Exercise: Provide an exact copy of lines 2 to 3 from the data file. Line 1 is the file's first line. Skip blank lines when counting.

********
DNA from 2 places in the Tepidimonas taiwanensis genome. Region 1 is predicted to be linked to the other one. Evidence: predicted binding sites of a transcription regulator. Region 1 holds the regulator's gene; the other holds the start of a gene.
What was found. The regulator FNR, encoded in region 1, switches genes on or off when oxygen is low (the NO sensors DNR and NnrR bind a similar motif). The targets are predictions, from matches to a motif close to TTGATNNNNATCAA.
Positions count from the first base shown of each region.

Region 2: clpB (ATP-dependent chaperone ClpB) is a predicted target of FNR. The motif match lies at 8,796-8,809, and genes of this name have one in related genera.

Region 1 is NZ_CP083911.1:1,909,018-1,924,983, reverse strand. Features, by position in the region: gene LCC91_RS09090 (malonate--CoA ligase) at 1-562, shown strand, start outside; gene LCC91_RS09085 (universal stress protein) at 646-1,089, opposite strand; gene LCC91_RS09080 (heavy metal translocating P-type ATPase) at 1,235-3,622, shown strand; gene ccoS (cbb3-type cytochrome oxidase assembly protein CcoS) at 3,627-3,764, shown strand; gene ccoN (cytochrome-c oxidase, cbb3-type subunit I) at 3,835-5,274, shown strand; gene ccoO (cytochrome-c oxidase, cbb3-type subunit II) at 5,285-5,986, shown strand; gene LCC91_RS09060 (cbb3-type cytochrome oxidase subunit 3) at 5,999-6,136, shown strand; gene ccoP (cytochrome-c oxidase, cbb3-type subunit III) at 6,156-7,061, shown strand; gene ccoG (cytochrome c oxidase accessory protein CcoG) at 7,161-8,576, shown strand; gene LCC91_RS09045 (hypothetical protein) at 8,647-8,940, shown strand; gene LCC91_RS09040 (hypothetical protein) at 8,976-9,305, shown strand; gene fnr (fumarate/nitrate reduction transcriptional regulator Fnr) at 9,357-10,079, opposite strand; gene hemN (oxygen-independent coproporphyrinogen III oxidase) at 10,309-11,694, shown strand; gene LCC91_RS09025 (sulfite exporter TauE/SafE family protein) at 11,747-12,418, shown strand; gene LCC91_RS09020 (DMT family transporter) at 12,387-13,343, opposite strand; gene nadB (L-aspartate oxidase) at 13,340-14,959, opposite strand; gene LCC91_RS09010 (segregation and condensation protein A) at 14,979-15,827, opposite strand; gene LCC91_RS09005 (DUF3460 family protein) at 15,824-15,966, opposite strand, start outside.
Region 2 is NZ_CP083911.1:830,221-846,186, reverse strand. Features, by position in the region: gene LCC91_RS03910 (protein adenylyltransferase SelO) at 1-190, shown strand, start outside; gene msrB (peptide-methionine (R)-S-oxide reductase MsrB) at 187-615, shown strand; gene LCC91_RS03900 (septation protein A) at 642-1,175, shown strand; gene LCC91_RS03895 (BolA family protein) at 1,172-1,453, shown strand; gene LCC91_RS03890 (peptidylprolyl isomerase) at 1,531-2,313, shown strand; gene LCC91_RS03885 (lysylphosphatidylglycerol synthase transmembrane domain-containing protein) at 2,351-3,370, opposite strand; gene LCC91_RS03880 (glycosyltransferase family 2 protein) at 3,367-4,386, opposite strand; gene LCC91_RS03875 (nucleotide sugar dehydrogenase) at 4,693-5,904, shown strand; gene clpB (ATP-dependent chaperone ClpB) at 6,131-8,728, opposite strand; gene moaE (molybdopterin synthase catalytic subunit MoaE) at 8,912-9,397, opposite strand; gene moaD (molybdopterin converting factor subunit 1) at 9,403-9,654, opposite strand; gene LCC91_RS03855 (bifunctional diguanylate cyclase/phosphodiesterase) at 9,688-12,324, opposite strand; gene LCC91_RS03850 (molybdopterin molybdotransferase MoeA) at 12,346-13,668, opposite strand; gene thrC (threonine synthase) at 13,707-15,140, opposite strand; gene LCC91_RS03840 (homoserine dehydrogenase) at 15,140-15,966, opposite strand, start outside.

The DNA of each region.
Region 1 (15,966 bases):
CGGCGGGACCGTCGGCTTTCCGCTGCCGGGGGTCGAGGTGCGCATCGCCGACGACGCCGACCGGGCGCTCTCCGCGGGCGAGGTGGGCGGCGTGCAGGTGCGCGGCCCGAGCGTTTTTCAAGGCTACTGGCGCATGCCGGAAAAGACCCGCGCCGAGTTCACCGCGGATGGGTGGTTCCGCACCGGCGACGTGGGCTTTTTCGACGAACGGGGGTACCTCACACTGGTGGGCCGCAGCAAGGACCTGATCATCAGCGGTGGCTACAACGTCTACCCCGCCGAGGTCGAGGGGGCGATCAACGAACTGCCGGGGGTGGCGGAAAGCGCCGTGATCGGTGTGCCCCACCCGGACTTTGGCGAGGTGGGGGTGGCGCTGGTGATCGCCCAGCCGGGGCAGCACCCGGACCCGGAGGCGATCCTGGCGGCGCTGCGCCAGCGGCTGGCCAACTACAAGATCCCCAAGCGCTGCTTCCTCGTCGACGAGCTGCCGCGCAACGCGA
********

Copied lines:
What was found. The regulator FNR, encoded in region 1, switches genes on or off when oxygen is low (the NO sensors DNR and NnrR bind a similar motif). The targets are predictions, from matches to a motif close to TTGATNNNNATCAA.
Positions count from the first base shown of each region.